Onshore, Offshore, Nearshore?

February 17, 2016

First it was Dehli, then came Bangalore and Pune. Now, Eastern European cities such as Gdansk and Wroclaw are joining the offshoring party, with multinational banks, including Credit Suisse and UBS, reportedly opening or augmenting offices in Poland.

Banks that have traditionally moved back-office work to low-cost destinations, such as India, where the average monthly disposable salary is five times less than that of the UK, are now seeking to outsource more complex tasks and are reluctant to send such important roles so far away. There are also issues with high staff turnover rates and concerns about quality and levels of supervision, which together cast doubt on the benefits of traditional offshoring.

“One of the big challenges, once you look past the initial budget footprint advantages, was always going to be staff expertise, integration and retention,” says Dean Gammage, an Executive Director at Brickendon. “Unfortunately, the driving down of engagement costs, combined with the nature of the job market in the region and often travel restrictions in the hiring teams, were always going to make that a significant challenge.”

Still, the high salaries and rents paid in London mean that businesses believe there are cost savings to be gained if the quality can be managed by not keeping large processing teams in the UK. Up steps Poland, and the term offshoring is replaced with nearshoring. A lower cost economy – the average monthly disposable salary is less than third of what it is in the UK – but one that is a member of the European Union, is only a short flight from most of the banks’ western headquarters, and one that has access to a large talent pool with fewer cultural differences.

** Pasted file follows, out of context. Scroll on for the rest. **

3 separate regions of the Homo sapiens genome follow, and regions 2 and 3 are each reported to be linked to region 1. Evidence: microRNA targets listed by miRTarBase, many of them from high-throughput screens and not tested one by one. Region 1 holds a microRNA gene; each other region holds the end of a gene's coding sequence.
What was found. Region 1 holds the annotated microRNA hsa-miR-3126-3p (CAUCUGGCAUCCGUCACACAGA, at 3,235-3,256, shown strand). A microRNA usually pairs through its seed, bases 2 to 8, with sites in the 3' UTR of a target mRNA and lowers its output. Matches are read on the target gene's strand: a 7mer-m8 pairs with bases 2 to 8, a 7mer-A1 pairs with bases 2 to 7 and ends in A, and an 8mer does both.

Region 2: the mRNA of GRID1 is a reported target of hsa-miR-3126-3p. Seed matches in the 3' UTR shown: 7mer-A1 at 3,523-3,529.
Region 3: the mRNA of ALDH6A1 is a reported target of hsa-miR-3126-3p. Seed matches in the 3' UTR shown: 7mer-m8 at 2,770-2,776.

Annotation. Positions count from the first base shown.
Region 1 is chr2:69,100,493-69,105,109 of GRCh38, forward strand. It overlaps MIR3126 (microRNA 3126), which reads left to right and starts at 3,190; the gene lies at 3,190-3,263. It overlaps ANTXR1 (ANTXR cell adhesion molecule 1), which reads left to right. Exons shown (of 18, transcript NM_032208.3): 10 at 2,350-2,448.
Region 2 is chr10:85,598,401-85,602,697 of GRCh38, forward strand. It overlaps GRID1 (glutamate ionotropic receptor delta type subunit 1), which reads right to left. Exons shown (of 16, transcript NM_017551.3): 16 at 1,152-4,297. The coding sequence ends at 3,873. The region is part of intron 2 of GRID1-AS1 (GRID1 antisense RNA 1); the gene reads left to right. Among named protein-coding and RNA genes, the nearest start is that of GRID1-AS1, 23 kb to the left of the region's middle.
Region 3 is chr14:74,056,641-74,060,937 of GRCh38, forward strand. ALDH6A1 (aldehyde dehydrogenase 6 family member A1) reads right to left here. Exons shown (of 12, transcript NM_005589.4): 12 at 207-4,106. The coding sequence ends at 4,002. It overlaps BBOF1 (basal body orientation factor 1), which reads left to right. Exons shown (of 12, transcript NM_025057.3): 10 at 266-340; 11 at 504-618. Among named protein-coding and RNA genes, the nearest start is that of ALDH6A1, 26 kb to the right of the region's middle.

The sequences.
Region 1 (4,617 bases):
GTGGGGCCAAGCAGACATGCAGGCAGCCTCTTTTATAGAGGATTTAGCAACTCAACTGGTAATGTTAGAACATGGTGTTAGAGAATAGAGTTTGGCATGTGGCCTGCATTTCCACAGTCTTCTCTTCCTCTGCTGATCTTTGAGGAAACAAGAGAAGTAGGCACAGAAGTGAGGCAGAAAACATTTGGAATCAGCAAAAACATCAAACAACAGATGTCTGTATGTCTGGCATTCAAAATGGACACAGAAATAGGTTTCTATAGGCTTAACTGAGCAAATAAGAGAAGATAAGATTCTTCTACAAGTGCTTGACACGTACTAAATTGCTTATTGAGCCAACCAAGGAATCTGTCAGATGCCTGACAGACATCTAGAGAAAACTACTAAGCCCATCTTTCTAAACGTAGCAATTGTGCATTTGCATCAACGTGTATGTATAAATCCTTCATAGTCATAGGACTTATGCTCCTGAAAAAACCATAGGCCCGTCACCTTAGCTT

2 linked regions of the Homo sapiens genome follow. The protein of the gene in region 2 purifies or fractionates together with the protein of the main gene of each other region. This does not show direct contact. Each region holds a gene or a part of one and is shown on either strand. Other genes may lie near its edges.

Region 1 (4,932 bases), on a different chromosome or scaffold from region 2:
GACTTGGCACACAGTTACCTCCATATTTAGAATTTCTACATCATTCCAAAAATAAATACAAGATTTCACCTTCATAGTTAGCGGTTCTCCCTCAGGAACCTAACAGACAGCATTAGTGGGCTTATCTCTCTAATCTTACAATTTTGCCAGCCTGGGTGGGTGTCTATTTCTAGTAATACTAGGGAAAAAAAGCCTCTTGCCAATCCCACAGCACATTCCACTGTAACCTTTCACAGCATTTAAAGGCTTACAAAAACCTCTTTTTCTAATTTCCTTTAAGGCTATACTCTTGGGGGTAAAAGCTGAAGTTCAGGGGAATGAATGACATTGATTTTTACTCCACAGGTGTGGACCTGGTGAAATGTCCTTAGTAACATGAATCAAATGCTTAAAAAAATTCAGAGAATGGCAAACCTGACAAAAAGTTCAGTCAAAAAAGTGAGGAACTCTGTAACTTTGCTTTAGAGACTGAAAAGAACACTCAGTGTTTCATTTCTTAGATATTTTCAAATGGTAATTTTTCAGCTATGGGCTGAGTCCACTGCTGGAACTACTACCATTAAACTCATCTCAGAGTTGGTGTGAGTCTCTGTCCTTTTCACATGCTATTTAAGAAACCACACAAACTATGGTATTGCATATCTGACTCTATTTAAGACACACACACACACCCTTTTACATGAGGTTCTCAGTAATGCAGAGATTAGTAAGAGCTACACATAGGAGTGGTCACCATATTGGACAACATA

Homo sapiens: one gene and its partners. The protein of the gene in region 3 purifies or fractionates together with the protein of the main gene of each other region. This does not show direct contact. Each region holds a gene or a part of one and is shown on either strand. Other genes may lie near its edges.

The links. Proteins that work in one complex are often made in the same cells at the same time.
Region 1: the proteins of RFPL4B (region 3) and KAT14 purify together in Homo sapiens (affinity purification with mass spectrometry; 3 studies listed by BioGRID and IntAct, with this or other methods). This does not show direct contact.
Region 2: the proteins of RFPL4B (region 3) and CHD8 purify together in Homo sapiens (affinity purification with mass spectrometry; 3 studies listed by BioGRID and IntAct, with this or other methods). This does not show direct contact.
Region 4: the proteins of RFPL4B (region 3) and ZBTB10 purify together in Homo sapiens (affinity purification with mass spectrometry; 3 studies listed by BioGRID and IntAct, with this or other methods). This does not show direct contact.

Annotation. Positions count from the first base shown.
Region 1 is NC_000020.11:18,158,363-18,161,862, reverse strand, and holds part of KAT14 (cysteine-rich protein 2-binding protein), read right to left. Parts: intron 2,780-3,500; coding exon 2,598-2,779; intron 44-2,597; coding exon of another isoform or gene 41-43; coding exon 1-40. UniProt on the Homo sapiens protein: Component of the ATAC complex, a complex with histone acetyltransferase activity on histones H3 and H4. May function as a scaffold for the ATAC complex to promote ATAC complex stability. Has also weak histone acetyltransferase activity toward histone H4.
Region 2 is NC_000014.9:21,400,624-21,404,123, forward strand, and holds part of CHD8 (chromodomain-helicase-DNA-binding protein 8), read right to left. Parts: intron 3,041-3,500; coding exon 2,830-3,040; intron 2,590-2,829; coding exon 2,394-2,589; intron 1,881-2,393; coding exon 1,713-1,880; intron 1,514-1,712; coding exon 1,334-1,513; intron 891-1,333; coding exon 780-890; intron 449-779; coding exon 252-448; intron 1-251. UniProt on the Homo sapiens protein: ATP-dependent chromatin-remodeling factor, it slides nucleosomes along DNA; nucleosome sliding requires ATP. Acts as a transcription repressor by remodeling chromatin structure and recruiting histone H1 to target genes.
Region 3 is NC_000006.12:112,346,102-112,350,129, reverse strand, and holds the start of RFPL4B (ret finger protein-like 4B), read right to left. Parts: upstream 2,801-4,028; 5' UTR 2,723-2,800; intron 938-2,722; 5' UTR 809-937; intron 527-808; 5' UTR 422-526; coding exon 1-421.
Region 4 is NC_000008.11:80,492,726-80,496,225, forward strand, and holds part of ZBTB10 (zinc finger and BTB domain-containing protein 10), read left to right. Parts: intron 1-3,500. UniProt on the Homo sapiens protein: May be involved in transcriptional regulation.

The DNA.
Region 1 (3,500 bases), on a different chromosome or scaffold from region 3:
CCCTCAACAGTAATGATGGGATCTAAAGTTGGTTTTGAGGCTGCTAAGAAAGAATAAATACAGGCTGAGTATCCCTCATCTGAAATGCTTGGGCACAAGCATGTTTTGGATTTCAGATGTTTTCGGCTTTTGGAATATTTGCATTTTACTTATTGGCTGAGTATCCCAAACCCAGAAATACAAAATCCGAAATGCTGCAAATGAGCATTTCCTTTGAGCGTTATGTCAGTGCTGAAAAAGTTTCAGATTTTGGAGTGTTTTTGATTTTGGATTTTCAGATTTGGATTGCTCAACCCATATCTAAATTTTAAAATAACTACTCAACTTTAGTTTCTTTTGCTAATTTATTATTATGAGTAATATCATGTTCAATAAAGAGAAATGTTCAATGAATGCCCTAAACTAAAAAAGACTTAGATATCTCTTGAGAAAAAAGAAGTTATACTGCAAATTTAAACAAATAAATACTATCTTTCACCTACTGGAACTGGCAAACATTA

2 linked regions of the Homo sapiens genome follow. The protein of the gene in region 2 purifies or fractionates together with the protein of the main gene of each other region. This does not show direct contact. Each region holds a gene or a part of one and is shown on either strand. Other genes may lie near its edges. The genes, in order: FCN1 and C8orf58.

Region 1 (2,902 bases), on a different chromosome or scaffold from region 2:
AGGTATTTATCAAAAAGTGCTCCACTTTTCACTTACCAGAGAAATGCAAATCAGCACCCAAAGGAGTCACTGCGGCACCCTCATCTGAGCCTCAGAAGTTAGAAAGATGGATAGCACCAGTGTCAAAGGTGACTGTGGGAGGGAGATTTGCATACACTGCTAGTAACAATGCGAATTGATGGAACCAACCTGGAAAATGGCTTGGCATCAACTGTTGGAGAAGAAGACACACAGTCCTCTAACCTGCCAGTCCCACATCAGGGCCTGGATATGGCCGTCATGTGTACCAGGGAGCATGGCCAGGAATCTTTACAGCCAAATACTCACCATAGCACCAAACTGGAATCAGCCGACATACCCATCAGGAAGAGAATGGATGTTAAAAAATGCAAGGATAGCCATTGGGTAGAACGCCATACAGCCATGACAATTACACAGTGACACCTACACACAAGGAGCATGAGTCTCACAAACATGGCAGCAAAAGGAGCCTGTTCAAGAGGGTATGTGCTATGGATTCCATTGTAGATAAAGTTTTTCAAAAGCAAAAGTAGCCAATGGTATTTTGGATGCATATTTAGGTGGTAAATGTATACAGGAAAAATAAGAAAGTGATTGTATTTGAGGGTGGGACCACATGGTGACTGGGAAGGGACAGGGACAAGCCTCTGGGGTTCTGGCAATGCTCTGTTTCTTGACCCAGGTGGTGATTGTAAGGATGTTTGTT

Gammage believes there are obvious advantages to the near-shore model, including more similar time zones and culture. “Anything that encourages a sense of teamwork and collaboration is a good thing,” he says, adding that the availability of low-cost short-haul flights makes it easier for senior managers to regularly visit overseas offices and also offers the potential to bring key staff to London for induction periods or training.

According to McKinsey, there is a growing trend towards so-called nearshoring, and banks are at the forefront of it. Outsourcing to Eastern Europe is growing three times faster than to India. A report published in 2012 showed 77,000 technology jobs were outsourced to Eastern Europe, with an annual growth rate of 17 per cent. Since then the trend has quickened, with many new banks and financial services institutions opening or expanding offices in the region. Separately, Poland’s Association of Business Service Leaders (ABSL) estimates that the country’s outsourcing industry has grown by an average of 20 per cent a year for the past five years. Its president, Jacek Levernes, predicted that as many as another 20,000 could be added this year, with around 5,000 of those expected to come from the financial sector.

There’s good reason for the region’s rise in popularity. In Soviet times education was highly focussed on scientific and technology studies, creating a ready-made pool of technology candidates – many of whom are also multilingual. The legacy of this continues as Central Eastern Europe is consistently found at the top of the world educational achievement rankings in maths, science and technology.

For the locals, the trend is also a positive one. Multinational banks are popular employers, and many of them have been hiring Eastern European candidates to work in London for years. Now that they are saving the cost of London office space by opening local offices – rents are on average 62 per cent lower in Poland than in the UK, according to data comparison website Numbeo – banks are able to attract good staff by paying salaries that are higher than the local average.